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After delaying a return to the classroom, some schools in the Garden Grove Unified School District are now set to reopen next week as some pushback against a return in the district carries on.
In September, the district announced they would not be reopening schools in early October as originally planned after some parents called for more specific plans for reopening.
The district will now be reopening their 67 schools in a phased out manner. The first tier of schools are set to reopen next Wednesday Oct. 28.
These include Barker, Bryant, Eisenhower, Enders, Garden Park, Marshall, Monroe, Patton, and Sunnyside elementary schools, Mark Twain Special Education Center, Bell and Walton intermediate schools, Hare High School, and Jordan Adult Transition Program.
An announcement put out by the district has said these schools are in areas with low Coronavirus rates, where there is a high interest from parents and students to return and where the campuses are ready.
“This staggered approach will allow communities ready to reopen schools to do so when other areas might not yet be ready,” reads one of the district’s weekly updates on schools reopenings.
Still some do not feel it’s safe yet to reopen.
“Any level of reopening, whether it be a hybrid model, is not going to be safe for the community at all. The students that are going to be sent back to in person classes are going to be exposed to the virus, and they’ll spread it to their teachers, to school staff, they’ll bring it back home to their families and that will just lead to another outbreak of the virus,” said Abel De La Cruz, an organizer with By Any Means Necessary, a nationwide civil rights and immigrant rights group.
The group will be organizing a car caravan protest on Friday Oct. 23 at 3:30 p.m. starting at Rosita Park in Santa Ana for the community to express their opposition to the reopening of schools without free mass testing in place and a safe vaccine for the virus. The group has held protests in the past in the county against the reopening of schools.
Many school districts are not requiring testing in the County.
Abby Broyles, the district’s public information officer, has not responded to requests for comment.
Other residents in the district expressed their desire for schools to reopen at a district board meeting on Oct. 20.
“Closing schools is detrimental to our young people, it’s not even funny. I know groups like Black Lives Matter are calling for quality online education but those two terms are mutually exclusive. Education is either quality, or its secondary as online,” one man said at the meeting.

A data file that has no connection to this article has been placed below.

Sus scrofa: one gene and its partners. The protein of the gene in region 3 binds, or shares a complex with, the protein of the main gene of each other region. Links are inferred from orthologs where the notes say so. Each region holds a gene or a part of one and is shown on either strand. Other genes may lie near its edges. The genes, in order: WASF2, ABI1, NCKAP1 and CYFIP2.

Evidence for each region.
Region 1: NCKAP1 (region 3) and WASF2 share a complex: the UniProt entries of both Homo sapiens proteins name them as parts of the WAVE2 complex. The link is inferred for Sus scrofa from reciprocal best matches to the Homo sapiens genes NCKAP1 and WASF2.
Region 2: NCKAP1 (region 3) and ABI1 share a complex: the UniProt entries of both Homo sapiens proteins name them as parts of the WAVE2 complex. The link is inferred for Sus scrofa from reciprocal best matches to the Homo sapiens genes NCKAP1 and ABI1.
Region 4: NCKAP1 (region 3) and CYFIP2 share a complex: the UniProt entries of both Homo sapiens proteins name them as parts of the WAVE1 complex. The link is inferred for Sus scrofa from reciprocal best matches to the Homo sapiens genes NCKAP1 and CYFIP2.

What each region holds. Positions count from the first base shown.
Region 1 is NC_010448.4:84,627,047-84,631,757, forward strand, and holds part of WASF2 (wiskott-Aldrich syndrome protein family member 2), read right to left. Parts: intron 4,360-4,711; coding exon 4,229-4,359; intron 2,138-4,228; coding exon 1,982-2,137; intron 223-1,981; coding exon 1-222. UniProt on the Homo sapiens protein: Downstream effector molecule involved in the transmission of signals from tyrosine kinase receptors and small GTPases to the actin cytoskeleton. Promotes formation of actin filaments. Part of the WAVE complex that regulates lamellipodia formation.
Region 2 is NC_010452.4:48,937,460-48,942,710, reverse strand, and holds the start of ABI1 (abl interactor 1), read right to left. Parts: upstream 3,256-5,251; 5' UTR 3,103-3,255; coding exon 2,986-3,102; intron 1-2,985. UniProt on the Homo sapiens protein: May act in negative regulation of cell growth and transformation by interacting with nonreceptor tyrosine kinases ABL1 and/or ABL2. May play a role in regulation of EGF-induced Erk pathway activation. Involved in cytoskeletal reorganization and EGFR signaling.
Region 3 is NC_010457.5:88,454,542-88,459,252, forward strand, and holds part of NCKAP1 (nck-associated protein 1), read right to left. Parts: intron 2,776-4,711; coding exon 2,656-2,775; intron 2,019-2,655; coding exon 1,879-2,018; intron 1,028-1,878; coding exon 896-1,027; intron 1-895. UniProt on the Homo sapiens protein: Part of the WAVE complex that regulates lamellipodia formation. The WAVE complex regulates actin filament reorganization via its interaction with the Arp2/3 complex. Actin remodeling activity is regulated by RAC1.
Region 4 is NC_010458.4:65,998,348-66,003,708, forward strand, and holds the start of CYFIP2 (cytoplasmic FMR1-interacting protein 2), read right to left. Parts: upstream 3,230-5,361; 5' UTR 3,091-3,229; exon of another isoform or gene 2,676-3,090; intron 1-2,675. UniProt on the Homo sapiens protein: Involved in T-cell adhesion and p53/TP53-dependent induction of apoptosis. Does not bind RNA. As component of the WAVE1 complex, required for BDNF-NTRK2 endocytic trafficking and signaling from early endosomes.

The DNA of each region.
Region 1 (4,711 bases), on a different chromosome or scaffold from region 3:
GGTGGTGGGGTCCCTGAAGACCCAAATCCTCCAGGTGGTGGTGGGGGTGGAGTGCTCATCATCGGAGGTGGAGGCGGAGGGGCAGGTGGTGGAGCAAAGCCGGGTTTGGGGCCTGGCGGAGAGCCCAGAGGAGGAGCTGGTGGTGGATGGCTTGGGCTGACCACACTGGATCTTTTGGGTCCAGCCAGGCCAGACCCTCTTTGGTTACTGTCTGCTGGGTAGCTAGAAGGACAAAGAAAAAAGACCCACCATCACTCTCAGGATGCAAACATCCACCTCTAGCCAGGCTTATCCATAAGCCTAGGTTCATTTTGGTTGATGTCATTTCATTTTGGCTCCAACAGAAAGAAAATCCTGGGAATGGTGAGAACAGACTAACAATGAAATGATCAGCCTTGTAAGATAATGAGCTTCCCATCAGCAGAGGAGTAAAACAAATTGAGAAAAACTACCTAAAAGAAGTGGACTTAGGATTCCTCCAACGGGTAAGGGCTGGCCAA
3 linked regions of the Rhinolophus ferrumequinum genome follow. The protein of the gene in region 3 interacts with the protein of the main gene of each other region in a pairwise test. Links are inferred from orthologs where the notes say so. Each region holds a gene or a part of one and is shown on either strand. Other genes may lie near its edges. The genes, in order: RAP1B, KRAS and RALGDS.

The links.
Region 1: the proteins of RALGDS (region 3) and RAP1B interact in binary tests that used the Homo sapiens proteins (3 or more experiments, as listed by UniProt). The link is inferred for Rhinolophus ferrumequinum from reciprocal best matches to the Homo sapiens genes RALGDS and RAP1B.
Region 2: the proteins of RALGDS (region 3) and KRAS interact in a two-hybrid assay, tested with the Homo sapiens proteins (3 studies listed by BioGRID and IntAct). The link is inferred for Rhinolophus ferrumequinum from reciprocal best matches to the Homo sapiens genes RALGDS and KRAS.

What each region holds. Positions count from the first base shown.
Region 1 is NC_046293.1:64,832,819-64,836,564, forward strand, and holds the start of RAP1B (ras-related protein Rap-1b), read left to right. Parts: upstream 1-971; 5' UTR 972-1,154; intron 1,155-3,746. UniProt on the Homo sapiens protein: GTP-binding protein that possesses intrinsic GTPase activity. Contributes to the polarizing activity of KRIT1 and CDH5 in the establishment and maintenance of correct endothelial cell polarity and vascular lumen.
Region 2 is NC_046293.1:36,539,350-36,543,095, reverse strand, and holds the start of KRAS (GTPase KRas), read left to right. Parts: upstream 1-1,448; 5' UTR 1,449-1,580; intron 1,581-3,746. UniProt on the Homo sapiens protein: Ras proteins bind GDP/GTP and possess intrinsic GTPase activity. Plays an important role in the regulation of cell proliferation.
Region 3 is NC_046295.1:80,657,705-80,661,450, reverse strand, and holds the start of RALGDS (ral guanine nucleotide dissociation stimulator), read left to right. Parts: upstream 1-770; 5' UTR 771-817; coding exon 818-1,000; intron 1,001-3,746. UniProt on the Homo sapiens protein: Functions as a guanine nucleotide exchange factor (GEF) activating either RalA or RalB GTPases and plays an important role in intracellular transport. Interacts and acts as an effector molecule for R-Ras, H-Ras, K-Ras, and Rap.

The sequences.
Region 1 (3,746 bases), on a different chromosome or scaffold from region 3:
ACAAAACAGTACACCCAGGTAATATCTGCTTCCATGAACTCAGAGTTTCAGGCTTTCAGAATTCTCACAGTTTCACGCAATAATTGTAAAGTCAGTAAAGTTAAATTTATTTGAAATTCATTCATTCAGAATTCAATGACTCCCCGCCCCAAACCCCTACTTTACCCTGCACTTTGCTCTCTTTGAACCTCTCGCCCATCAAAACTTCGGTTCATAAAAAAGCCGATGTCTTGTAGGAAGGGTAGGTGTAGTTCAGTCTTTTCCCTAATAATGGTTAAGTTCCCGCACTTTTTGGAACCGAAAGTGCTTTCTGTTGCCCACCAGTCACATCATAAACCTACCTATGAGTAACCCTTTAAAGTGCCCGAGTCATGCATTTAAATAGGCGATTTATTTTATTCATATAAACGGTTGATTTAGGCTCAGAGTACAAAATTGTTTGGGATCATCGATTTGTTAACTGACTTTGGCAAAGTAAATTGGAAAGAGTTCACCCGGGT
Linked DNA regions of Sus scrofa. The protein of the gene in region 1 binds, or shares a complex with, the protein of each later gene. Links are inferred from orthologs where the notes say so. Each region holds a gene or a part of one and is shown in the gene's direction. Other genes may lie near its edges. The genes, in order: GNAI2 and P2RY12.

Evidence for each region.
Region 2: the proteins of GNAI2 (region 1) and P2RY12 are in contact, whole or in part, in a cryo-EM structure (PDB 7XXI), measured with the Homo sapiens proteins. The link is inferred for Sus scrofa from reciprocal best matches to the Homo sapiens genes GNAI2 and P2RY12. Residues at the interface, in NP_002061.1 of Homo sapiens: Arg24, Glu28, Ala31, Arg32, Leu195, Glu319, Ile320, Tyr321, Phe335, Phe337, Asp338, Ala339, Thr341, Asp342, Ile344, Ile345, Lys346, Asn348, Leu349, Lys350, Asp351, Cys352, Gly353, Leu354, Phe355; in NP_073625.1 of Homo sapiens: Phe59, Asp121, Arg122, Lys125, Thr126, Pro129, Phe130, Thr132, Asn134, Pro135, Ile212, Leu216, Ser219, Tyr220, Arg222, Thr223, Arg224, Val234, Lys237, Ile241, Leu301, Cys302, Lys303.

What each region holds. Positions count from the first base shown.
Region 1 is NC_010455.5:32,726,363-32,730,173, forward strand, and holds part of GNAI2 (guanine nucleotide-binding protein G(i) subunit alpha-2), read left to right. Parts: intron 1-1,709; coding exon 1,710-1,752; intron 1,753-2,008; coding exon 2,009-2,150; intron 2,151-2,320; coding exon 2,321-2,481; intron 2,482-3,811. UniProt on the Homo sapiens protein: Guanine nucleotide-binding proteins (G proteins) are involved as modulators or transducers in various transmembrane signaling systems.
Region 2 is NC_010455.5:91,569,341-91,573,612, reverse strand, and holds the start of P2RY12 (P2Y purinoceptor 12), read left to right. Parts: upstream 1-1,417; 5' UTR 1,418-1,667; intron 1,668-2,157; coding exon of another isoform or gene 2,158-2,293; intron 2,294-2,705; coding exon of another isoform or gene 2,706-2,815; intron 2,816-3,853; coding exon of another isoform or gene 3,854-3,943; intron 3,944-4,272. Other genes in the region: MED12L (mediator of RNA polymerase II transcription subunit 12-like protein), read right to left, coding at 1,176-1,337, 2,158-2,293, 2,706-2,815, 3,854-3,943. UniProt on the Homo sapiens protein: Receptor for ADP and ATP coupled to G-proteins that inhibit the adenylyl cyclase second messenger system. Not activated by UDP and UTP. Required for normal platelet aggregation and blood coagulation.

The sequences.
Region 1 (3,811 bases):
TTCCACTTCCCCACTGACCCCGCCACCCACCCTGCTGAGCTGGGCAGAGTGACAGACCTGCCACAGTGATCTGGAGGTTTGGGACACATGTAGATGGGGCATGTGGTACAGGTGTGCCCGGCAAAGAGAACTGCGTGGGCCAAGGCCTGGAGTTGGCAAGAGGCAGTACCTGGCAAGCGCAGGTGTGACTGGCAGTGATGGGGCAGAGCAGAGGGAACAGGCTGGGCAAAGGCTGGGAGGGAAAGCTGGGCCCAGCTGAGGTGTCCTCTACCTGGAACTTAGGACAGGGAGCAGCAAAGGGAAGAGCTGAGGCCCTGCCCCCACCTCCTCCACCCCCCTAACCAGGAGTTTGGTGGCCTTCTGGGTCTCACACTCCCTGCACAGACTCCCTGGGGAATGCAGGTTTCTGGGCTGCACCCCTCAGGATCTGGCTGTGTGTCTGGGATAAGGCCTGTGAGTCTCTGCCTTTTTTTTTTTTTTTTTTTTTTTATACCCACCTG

“That is to say no online learning experience will ever be as productive for a child as the social setting of the school simply because the social skills learned in the school are critical to their development, their interaction skills and society at large,” he added.
The reopening of schools has been a matter of contentious debate not just in Garden Grove but in Orange County and across the country as some residents plead for a return while others warn against it.
Similar concerns over reopening have been playing out in other school districts garnering different results and at the Orange County School of the Arts — a charter school in Santa Ana — where some teachers are worried about the spread of the virus, losing instructional time in a proposed hybrid plan and a lack of specifics in the plan.
As schools, parents will have a choice to keep their kids learning online. The district will be offering in person instruction a couple days a week for students – who will be broken up into cohorts. Students with special needs or who speak English as a second language will be put in their own cohort and attend all five days at school.
“Their excuse is that those students need more hands on help with their education, but these schools should be providing that kind of extra help online and letting these kids stay at home where they are safe from the virus,” De La Cruz said.
Garden Grove has the third highest cases of the Coronavirus with 3,162 cases behind Santa Ana and Anaheim who respectively have had 11,130 and 9,869 as of Thursday morning, according to the Orange County Health Care Agency.
School districts in Santa Ana and Anaheim have held off on returning to the classroom.
“The cities that have been most affected by this virus have been the cities that are primarily Latino or have large minority communities of African Americans or Asian Americans,” De La Cruz said.
“Throughout the country, this virus is affecting communities of color the most, and for cities like Garden Grove or Anaheim or Santa Ana to try to reopen is only exposing us even more to that virus and is really doing a lot to hurt and kill people of color in our community,” he added.
Other schools in the district could open on Nov. 12 and some potentially on Dec. 1.
Hosam Elattar is a Voice of OC Reporting Fellow. Contact him at firstname.lastname@example.org or on Twitter @ElattarHosam.